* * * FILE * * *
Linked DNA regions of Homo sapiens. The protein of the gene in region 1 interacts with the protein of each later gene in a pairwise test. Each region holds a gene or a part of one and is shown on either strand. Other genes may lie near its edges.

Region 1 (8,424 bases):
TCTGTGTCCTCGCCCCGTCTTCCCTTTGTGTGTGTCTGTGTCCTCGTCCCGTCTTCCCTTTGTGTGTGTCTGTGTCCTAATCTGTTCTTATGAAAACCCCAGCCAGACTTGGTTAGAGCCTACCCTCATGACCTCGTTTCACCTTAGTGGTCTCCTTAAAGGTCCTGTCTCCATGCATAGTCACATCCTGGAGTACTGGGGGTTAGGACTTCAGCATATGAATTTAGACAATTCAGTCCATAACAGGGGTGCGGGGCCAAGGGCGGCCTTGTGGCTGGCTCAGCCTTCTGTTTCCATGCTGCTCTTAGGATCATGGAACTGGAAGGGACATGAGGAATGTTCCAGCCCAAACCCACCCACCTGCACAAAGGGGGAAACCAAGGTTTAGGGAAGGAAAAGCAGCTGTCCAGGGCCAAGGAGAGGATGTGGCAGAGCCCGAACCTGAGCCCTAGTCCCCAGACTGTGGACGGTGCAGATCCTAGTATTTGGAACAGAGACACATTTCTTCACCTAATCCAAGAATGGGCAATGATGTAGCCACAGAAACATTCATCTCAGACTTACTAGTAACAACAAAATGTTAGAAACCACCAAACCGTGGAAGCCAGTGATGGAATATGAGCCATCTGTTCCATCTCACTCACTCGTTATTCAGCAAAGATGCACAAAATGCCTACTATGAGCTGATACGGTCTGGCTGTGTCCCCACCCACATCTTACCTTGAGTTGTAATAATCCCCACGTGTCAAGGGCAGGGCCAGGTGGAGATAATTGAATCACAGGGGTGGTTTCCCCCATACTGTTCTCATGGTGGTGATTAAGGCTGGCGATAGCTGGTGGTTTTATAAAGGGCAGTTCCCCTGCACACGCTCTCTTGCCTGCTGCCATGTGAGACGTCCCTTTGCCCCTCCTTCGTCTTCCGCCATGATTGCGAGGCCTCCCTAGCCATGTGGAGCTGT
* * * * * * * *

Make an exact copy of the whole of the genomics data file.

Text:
Linked DNA regions of Homo sapiens. The protein of the gene in region 1 interacts with the protein of each later gene in a pairwise test. Each region holds a gene or a part of one and is shown on either strand. Other genes may lie near its edges.

Region 1 (8,424 bases):
TCTGTGTCCTCGCCCCGTCTTCCCTTTGTGTGTGTCTGTGTCCTCGTCCCGTCTTCCCTTTGTGTGTGTCTGTGTCCTAATCTGTTCTTATGAAAACCCCAGCCAGACTTGGTTAGAGCCTACCCTCATGACCTCGTTTCACCTTAGTGGTCTCCTTAAAGGTCCTGTCTCCATGCATAGTCACATCCTGGAGTACTGGGGGTTAGGACTTCAGCATATGAATTTAGACAATTCAGTCCATAACAGGGGTGCGGGGCCAAGGGCGGCCTTGTGGCTGGCTCAGCCTTCTGTTTCCATGCTGCTCTTAGGATCATGGAACTGGAAGGGACATGAGGAATGTTCCAGCCCAAACCCACCCACCTGCACAAAGGGGGAAACCAAGGTTTAGGGAAGGAAAAGCAGCTGTCCAGGGCCAAGGAGAGGATGTGGCAGAGCCCGAACCTGAGCCCTAGTCCCCAGACTGTGGACGGTGCAGATCCTAGTATTTGGAACAGAGACACATTTCTTCACCTAATCCAAGAATGGGCAATGATGTAGCCACAGAAACATTCATCTCAGACTTACTAGTAACAACAAAATGTTAGAAACCACCAAACCGTGGAAGCCAGTGATGGAATATGAGCCATCTGTTCCATCTCACTCACTCGTTATTCAGCAAAGATGCACAAAATGCCTACTATGAGCTGATACGGTCTGGCTGTGTCCCCACCCACATCTTACCTTGAGTTGTAATAATCCCCACGTGTCAAGGGCAGGGCCAGGTGGAGATAATTGAATCACAGGGGTGGTTTCCCCCATACTGTTCTCATGGTGGTGATTAAGGCTGGCGATAGCTGGTGGTTTTATAAAGGGCAGTTCCCCTGCACACGCTCTCTTGCCTGCTGCCATGTGAGACGTCCCTTTGCCCCTCCTTCGTCTTCCGCCATGATTGCGAGGCCTCCCTAGCCATGTGGAGCTGT